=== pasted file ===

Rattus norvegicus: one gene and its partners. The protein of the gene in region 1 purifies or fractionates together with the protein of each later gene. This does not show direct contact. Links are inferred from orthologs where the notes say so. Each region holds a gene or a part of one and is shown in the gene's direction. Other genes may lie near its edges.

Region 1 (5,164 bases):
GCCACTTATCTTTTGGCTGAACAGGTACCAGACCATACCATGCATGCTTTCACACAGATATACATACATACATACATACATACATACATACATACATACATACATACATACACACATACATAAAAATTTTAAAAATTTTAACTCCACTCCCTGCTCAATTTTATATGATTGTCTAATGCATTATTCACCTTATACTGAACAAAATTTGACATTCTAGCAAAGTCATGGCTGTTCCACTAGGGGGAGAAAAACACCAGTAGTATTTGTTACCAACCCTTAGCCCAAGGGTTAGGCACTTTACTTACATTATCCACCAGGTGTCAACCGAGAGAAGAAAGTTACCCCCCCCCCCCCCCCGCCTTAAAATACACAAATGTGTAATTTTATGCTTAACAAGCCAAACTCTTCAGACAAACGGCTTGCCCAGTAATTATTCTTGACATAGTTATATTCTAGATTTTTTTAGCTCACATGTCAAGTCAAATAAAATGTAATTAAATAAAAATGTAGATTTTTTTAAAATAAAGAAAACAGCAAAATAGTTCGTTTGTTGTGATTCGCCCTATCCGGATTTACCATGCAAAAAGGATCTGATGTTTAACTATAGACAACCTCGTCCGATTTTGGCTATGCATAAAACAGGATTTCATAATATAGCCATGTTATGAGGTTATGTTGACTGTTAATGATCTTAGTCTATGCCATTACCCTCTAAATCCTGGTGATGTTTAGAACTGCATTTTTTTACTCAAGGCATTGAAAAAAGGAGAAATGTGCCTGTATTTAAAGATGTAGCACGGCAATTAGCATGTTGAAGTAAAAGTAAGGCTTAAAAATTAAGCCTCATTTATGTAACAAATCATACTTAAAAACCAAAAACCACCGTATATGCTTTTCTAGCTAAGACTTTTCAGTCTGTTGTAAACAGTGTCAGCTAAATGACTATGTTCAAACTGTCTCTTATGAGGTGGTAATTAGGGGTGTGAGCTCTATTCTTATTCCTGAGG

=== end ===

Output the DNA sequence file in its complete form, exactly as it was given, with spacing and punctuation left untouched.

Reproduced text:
Rattus norvegicus: one gene and its partners. The protein of the gene in region 1 purifies or fractionates together with the protein of each later gene. This does not show direct contact. Links are inferred from orthologs where the notes say so. Each region holds a gene or a part of one and is shown in the gene's direction. Other genes may lie near its edges.

Region 1 (5,164 bases):
GCCACTTATCTTTTGGCTGAACAGGTACCAGACCATACCATGCATGCTTTCACACAGATATACATACATACATACATACATACATACATACATACATACATACATACATACACACATACATAAAAATTTTAAAAATTTTAACTCCACTCCCTGCTCAATTTTATATGATTGTCTAATGCATTATTCACCTTATACTGAACAAAATTTGACATTCTAGCAAAGTCATGGCTGTTCCACTAGGGGGAGAAAAACACCAGTAGTATTTGTTACCAACCCTTAGCCCAAGGGTTAGGCACTTTACTTACATTATCCACCAGGTGTCAACCGAGAGAAGAAAGTTACCCCCCCCCCCCCCCCGCCTTAAAATACACAAATGTGTAATTTTATGCTTAACAAGCCAAACTCTTCAGACAAACGGCTTGCCCAGTAATTATTCTTGACATAGTTATATTCTAGATTTTTTTAGCTCACATGTCAAGTCAAATAAAATGTAATTAAATAAAAATGTAGATTTTTTTAAAATAAAGAAAACAGCAAAATAGTTCGTTTGTTGTGATTCGCCCTATCCGGATTTACCATGCAAAAAGGATCTGATGTTTAACTATAGACAACCTCGTCCGATTTTGGCTATGCATAAAACAGGATTTCATAATATAGCCATGTTATGAGGTTATGTTGACTGTTAATGATCTTAGTCTATGCCATTACCCTCTAAATCCTGGTGATGTTTAGAACTGCATTTTTTTACTCAAGGCATTGAAAAAAGGAGAAATGTGCCTGTATTTAAAGATGTAGCACGGCAATTAGCATGTTGAAGTAAAAGTAAGGCTTAAAAATTAAGCCTCATTTATGTAACAAATCATACTTAAAAACCAAAAACCACCGTATATGCTTTTCTAGCTAAGACTTTTCAGTCTGTTGTAAACAGTGTCAGCTAAATGACTATGTTCAAACTGTCTCTTATGAGGTGGTAATTAGGGGTGTGAGCTCTATTCTTATTCCTGAGG